By Jay Rabin
I was excited and anxious. Thay was about to give his first Dharma talk at the winter retreat, 2004 at Deer Park. Being a New Yorker and having experienced crowded conditions, I reserved a great seat far in advance.
Reserving a seat consisted of putting a jacket over a pad and cushion. I could not sit in the meditation hall and wait because my legs couldn’t sit that long. I asked the fellow next to me to save my place and looked in from time to time to make sure my seat was still there. Fifteen minutes before the talk I went in to protect my seat and to prepare for the Dharma talk.
I am excited: I have a primo seat for my first retreat with Thay and his opening talk.
Five minutes before the talk begins, it is announced that the talk will be in Vietnamese and if you need translation you must sit in the back near the translation equipment. What! This is not good. I am not happy. The people who have come up for the day have all the good seats. This is not fair; I have paid to be here for the whole retreat. This is not organized; this is not going my way. Don’t they know who I am?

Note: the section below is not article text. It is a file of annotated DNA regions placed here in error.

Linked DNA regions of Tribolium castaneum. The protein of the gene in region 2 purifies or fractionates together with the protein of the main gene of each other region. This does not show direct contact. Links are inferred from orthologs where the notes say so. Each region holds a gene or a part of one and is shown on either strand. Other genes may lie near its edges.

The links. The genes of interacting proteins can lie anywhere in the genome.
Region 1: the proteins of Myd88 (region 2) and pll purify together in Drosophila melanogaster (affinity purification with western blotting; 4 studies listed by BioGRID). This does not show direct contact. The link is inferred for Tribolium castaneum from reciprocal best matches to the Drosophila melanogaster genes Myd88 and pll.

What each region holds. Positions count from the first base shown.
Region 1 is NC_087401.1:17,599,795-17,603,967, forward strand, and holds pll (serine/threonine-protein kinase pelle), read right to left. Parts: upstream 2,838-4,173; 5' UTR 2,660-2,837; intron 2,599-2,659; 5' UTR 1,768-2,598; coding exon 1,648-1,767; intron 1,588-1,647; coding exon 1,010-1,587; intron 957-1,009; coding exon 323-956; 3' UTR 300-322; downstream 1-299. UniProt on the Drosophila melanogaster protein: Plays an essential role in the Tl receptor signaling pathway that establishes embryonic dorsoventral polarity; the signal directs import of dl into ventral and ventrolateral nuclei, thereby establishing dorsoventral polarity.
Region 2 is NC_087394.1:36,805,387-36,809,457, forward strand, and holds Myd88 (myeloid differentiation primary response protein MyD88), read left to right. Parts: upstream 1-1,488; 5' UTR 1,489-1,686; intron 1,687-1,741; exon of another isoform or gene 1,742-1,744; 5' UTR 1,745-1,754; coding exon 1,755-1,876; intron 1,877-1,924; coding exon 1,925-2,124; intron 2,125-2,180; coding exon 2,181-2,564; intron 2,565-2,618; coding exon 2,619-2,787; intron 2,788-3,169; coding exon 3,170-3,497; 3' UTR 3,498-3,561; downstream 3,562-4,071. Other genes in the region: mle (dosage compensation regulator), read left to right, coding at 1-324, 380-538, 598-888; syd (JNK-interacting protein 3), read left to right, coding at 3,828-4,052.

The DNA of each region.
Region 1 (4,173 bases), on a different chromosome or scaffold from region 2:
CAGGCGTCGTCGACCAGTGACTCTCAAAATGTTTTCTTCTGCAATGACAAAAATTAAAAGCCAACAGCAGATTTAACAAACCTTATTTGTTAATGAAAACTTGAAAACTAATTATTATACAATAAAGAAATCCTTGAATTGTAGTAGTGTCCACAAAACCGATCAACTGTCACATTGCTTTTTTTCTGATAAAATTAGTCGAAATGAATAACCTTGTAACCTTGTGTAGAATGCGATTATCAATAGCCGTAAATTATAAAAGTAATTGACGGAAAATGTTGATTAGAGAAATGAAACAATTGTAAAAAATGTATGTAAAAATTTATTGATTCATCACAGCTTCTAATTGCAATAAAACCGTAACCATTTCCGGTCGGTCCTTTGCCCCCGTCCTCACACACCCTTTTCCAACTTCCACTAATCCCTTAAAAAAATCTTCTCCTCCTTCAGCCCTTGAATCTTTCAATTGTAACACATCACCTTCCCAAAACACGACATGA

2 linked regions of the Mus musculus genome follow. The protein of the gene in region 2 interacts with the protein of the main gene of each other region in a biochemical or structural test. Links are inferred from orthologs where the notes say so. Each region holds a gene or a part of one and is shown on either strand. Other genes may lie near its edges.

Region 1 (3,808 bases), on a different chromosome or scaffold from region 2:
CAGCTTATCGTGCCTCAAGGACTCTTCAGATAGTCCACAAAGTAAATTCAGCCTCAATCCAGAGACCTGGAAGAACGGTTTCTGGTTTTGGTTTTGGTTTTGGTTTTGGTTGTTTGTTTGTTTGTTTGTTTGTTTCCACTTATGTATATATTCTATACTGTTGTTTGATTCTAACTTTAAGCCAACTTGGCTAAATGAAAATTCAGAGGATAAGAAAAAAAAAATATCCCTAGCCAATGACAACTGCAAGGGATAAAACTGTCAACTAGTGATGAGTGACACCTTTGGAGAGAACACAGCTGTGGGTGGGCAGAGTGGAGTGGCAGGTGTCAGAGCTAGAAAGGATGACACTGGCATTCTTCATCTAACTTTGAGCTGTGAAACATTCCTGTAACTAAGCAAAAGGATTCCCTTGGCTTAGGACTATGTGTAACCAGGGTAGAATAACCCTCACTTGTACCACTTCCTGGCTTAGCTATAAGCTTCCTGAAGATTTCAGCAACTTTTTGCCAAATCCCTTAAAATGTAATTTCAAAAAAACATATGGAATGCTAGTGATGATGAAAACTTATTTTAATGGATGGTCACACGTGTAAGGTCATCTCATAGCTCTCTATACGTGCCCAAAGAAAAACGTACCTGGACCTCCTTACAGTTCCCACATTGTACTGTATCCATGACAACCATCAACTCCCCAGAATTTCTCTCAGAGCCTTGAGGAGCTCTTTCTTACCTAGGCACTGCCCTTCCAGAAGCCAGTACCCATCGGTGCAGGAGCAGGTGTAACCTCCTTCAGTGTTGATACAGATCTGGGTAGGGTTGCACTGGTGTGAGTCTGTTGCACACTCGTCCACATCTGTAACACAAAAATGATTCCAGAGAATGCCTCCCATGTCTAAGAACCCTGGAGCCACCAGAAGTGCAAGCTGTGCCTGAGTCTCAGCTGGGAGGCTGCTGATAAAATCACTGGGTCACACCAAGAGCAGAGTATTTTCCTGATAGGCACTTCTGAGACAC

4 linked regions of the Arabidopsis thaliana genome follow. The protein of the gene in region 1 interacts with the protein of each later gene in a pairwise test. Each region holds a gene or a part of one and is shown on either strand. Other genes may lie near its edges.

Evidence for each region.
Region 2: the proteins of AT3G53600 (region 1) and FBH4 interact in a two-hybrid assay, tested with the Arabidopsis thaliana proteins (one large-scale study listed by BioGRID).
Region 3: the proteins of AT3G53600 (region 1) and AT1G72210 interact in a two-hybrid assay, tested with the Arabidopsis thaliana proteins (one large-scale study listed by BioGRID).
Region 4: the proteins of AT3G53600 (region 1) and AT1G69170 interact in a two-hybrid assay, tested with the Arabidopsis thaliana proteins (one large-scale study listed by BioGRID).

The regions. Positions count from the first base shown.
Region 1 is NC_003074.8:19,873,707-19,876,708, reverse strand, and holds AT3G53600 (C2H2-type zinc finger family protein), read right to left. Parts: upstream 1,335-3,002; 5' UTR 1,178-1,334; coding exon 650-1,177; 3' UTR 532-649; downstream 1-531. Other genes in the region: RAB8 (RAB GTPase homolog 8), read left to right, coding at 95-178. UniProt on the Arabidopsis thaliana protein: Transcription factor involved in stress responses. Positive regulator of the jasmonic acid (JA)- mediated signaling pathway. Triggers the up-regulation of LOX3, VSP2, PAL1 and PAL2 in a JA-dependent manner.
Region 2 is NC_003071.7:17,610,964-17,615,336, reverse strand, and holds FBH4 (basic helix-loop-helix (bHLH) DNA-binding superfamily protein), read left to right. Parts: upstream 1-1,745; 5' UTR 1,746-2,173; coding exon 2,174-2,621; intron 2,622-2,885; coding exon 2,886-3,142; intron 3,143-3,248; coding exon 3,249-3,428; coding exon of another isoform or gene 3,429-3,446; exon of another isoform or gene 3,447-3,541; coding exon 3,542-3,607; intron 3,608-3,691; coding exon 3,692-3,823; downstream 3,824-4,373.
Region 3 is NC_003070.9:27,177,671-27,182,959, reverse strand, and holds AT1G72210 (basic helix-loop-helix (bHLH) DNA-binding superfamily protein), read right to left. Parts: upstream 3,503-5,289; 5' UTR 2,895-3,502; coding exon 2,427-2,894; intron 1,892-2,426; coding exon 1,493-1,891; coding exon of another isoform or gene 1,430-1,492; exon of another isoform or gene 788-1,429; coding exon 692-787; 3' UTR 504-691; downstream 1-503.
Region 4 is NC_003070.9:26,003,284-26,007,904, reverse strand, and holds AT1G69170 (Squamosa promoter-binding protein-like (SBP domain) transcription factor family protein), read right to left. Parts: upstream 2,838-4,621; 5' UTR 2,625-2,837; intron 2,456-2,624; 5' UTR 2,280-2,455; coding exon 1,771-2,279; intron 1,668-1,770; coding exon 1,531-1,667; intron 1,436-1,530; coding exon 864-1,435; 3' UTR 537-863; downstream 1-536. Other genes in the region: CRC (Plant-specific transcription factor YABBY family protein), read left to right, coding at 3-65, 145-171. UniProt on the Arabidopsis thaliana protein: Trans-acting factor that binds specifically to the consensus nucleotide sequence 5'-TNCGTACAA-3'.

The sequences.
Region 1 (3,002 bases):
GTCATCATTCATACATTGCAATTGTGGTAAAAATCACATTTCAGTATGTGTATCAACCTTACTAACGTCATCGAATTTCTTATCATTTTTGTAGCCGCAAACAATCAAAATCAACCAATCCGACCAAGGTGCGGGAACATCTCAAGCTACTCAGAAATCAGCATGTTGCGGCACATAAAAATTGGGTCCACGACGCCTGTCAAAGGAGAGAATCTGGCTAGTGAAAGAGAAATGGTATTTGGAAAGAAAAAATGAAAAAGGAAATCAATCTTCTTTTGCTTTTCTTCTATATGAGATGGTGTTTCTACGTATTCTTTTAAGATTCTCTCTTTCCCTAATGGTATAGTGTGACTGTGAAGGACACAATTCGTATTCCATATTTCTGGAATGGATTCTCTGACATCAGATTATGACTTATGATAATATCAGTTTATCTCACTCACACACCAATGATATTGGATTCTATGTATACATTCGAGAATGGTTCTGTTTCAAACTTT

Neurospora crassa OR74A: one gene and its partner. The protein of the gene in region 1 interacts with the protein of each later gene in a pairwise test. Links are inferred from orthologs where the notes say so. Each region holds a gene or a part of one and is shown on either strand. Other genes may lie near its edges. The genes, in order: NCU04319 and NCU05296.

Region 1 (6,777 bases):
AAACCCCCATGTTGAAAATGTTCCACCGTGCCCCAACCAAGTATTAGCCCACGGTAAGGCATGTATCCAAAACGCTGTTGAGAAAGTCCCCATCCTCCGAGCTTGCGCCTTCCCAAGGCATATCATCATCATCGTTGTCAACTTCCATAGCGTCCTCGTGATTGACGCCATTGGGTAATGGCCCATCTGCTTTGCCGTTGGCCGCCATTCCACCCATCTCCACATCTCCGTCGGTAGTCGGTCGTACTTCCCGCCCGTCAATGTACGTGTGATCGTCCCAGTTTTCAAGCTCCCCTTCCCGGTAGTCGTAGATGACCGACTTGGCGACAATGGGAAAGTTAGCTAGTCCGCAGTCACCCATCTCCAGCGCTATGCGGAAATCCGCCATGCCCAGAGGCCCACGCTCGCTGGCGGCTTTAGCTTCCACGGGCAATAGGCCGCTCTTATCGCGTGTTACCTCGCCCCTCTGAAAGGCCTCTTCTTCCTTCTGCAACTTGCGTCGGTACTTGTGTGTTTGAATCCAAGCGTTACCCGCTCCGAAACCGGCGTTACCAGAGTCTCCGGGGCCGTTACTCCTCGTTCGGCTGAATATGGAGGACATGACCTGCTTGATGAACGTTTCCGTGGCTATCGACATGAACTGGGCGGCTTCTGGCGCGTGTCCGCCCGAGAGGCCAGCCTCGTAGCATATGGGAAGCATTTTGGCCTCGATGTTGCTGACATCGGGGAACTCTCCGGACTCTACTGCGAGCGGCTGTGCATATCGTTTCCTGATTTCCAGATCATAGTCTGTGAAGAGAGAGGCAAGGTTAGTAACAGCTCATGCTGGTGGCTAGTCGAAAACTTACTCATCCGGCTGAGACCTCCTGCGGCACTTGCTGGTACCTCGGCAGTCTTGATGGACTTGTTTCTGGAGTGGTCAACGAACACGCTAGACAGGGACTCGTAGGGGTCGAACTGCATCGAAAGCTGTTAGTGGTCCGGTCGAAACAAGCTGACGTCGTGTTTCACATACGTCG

I scramble around. There are no spaces available near the translation equipment and I have no headphones. A small stream of smoke has begun to come out of my ears. A rumor goes around, there are headphones being given out by the back doors. I rush out, get a pair and hurry back inside to find a place to sit. There are no extension cords so everyone is crowded around the small boxes of plugs. Now I have a new problem: there is no place to sit to be plugged into the equipment. The small stream of smoke coming out of my ears is getting bigger. Anxious and upset, I cannot find a place to sit.
Suddenly a voice calls out my name. A fellow I recently met is beckoning me over. He is aware of my predicament and is making room for me in an already crowded area. He is exhibiting the spirit of a Gentlemanly Angel. Then he spots another person in a similar predicament and invites her over, so we all make room. The Gentlemanly Angel spirit seems to be contagious, as I invite another straggler over. We are tight as sardines and quite uncomfortable, but because of our Gentlemanly Angel, we all get to hear Thay’s Dharma talk. We also get to start acting like a Sangha, looking out for one another instead of focusing only on ourselves.
I got to experience love, compassion, and consideration in action. I got to look at my own actions, selfishness, expectations, and silliness. I think the Gentlemanly Angel potential is in me; it is just a matter of being mindful and living the life I aspire towards, the life of the Mindfulness Trainings.
Jay Rabin, Continuous Service of the Heart, lives in Solana Beach, California. He spent the winter retreat with Thay and the Sangha at Deer Park, and received the Five Mindfulness Trainings there.